Werewolf by Night (2022), Review & Ending, Explained: Marvel Studios have been trying to break into the horror genre for quite some time. In fact, their first foray into the genre within the MCU happened six years ago with Doctor Strange (2016), which didn’t quite land good thanks to uneven writing and possibly the shackle of Disney’s PG-13 rating despite having a great cast and being helmed by a very competent Scott Derrickson who can be considered one of the most dependable horror directors of modern times.
After the start of their audacious, very experimental Phase 4, Marvel tried even harder with “What If?” and the Doctor Strange sequel, titled Multiverse of Madness, where they had a fallout with Derrickson and brought in another horror auteur in the form of Sam Raimi. But nothing really yielded the kind of satisfactory result they were probably looking for.
Enter “Werewolf by Night,” a horror special with a TV-14 rating that gives a little better scope than PG-13 when it comes to including gore and profanity. Based on the Marvel comic character of the same name, Werewolf by Night is a grisly tale of monster horror wrapped in the blanket of gothic horror aesthetics with a killer twist. It is helmed by Micahel Giacchino, one of the most celebrated music composers of our time, famous for his work in iconic TV shows like Lost, Fringe, and movies like Up (2009), Planet of the Apes trilogy, MCU’s Spiderman trilogy and most recently The Batman (2022). Unsurprisingly, Giacchino scores the music for his own directorial debut as well.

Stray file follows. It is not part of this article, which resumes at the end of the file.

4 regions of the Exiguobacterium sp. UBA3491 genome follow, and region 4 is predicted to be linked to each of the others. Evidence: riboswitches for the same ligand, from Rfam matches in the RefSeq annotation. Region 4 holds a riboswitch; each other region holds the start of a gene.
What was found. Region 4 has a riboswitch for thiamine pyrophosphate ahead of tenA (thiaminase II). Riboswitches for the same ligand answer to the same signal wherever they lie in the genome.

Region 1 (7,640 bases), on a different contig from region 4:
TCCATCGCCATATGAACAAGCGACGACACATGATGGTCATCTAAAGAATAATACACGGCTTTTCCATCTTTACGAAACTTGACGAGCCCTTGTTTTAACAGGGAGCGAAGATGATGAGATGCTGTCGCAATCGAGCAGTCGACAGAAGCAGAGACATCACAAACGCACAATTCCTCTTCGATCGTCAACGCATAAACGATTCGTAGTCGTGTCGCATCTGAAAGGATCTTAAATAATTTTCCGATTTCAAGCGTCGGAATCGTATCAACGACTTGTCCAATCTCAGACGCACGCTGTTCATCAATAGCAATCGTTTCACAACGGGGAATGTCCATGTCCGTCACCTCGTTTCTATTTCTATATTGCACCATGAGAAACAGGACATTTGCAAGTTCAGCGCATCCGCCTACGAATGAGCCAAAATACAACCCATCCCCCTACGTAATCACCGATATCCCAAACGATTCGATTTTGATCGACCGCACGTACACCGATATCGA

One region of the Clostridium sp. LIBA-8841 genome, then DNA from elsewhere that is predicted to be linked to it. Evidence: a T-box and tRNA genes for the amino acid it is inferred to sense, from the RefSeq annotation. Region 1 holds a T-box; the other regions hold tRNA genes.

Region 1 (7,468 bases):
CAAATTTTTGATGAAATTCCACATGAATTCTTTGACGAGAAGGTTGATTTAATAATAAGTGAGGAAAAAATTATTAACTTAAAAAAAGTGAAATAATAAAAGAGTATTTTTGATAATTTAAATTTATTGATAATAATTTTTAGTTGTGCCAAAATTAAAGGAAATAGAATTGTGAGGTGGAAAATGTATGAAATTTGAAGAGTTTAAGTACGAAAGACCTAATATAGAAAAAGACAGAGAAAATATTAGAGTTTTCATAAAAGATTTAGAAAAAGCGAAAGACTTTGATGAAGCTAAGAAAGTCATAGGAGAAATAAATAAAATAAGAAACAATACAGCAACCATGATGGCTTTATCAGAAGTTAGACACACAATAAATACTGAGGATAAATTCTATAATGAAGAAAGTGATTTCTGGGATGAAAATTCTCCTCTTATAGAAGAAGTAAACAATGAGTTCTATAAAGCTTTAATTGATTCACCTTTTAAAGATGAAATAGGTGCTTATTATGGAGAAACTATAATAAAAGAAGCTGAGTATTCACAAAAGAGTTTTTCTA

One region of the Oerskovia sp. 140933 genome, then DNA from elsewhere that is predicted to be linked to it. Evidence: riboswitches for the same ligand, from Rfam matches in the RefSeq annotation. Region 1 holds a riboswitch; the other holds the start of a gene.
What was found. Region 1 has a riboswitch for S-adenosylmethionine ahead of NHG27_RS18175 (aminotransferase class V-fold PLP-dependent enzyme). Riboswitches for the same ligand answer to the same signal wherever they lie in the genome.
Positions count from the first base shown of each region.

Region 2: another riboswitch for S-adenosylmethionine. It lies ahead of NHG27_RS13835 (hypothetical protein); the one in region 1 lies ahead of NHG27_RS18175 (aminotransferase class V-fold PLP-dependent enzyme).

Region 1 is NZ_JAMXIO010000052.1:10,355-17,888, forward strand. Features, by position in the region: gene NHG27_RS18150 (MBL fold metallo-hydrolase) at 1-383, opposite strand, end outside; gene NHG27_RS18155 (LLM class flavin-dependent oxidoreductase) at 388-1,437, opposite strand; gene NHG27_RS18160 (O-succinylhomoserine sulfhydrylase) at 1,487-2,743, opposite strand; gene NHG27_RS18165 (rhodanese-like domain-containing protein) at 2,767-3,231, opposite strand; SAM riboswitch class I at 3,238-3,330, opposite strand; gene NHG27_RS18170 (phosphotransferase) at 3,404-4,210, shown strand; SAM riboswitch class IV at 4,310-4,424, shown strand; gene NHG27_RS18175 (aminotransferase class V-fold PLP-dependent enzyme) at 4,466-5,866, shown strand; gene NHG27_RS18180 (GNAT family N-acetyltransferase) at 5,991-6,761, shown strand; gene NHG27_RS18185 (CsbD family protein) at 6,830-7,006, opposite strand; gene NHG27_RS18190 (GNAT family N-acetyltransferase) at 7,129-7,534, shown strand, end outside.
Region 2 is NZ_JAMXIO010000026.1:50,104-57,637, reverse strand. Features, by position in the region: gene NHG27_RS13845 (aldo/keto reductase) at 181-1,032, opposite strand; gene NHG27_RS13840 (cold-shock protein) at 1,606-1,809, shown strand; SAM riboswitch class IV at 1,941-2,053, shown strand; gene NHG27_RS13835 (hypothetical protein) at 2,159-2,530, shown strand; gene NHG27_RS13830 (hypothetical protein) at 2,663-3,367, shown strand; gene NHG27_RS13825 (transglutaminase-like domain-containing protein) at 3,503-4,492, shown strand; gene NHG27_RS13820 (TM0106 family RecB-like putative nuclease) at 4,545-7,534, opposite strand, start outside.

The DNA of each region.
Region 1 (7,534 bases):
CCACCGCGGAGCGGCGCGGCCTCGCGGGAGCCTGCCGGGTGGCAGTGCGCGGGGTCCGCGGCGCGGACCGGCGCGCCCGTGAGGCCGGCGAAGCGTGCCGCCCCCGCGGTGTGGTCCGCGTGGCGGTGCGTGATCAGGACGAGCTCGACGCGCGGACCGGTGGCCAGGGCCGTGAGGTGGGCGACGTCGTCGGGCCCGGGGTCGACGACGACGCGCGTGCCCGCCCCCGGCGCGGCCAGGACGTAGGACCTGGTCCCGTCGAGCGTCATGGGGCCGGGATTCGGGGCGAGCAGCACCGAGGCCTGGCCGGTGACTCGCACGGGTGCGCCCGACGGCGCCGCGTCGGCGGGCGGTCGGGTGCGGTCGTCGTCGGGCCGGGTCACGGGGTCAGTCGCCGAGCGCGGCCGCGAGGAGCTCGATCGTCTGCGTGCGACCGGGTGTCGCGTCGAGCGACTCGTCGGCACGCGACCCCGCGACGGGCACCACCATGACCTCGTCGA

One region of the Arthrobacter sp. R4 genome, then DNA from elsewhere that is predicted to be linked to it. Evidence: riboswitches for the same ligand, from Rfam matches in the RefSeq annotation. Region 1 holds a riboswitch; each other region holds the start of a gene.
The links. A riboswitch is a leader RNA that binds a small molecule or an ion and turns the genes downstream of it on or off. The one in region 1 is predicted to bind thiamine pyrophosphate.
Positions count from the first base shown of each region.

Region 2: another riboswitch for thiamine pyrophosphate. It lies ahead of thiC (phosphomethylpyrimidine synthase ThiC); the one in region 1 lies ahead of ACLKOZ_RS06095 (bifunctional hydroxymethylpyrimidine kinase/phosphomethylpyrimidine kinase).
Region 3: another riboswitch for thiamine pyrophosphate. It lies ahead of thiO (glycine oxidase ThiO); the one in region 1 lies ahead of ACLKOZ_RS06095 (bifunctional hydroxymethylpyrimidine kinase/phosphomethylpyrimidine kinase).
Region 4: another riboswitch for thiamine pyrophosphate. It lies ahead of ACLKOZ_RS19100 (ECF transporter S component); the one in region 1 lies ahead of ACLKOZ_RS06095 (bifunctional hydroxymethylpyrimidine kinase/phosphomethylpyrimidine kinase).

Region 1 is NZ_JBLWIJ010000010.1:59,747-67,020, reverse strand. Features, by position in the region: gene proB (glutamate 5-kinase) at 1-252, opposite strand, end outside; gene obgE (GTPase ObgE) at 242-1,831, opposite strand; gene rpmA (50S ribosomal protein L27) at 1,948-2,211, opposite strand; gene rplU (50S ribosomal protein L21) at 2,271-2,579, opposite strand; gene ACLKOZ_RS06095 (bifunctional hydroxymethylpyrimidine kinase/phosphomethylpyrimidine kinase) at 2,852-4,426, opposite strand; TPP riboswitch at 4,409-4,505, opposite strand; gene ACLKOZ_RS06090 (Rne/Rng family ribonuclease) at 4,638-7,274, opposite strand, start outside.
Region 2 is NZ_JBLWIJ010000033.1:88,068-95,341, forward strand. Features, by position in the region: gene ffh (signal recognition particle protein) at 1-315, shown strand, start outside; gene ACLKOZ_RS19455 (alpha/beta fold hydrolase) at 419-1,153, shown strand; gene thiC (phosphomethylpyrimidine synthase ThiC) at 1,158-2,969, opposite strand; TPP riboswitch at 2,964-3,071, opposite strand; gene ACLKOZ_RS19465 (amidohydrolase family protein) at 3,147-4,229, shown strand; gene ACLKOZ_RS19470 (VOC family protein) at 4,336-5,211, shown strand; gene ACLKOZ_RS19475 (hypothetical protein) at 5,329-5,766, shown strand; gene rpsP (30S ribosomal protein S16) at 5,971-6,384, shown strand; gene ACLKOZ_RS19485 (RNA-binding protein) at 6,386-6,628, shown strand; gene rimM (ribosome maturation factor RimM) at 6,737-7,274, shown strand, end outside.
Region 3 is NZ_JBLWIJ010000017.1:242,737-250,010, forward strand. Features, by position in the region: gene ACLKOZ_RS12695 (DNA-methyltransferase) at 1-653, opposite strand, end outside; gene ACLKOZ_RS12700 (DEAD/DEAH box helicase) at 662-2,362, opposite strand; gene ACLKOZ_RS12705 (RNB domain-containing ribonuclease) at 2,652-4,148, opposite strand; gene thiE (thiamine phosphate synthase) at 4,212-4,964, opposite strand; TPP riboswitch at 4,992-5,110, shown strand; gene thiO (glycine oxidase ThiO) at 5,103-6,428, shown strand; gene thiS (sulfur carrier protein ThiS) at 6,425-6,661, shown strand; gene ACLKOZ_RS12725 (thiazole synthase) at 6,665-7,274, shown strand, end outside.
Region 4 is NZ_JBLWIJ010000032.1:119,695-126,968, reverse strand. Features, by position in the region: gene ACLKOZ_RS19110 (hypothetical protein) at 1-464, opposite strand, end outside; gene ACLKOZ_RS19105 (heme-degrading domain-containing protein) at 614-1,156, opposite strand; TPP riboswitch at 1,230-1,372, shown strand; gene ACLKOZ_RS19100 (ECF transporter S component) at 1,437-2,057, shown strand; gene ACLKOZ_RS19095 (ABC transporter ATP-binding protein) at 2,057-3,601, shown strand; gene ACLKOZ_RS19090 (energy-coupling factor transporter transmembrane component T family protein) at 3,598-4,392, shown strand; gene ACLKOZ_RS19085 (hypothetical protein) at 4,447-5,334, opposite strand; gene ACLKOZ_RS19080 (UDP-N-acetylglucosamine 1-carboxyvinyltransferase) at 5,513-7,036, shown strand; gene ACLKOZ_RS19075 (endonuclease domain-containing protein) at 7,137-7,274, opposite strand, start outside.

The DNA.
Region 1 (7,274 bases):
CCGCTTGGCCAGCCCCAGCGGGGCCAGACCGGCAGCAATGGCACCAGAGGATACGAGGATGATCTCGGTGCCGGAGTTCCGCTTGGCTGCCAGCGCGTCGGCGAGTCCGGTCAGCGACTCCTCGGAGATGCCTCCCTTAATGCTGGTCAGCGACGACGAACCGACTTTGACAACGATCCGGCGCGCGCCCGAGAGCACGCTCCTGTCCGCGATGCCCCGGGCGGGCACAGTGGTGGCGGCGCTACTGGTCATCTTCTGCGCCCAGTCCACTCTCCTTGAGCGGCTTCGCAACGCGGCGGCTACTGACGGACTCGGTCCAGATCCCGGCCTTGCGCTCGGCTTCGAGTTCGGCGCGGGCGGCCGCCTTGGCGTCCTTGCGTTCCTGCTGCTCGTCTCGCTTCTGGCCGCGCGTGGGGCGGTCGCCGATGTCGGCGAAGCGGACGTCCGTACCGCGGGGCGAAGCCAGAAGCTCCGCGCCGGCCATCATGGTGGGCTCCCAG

Werewolf by Night (2022) Plot Summary:
In the same world where our Avengers and every other superhero exist, there lies darkness, and some people fight this darkness. The Bloodstone family is the most prolific among them, and with the death of Ulysses Bloodstone, there is a crown to claim and a jewel to possess. The red-colored jewel is also called “Bloodstone,” giving infinite power to the hunter possessing it.
On the dark, somber night of the funeral of Ulysses, several monster hunters from around the world gather to participate in a ritual, as per the last wish of Ulysses. The ritual is killing a monster (Carey Jones) within the closed compounds of the Bloodstone symmetry and claiming the jewel from the monster itself. Among the hunters are Jack Russell (Gael García Bernal), Jovan (Kirk R. Thatcher), Azarel (Eugenie Bondurant), Liorn (Leonardo Narm), Barrasso (Daniel J. Watts), and last but not least, Ulysses’s estranged daughter Elsa Bloodstone (Laura Donnelly). Elsa had birthright on the stone before, but now she has lost it due to being the biggest disappointment of her father, as claimed by her disapproving stepmother Verussa played by Harriet Sansom Harris.
The hunters are all welcomed by Verussa, the Bloodstone servant Billy (Al Hamacher), and a zombified form of Ulysses himself (voiced by Richard Dixon and puppeteered by Erik Beck), and the ritual begins.
Soon, Elsa and Jack team up, and Jack reveals his true intention: to free the monster they are about to kill for the stone as it happens to be his friend whom he calls Ted. They make a plan that leads to Elsa getting the stone and Jack freeing the monster. With some minor obstacles, they succeed with the plan, and Jack manages to free Ted, who eventually runs away into the wilderness.
But just when Jack touches the stone, it throws him off, revealing to everyone that Jack is a Werewolf.
Werewolf by Night (2022) Review: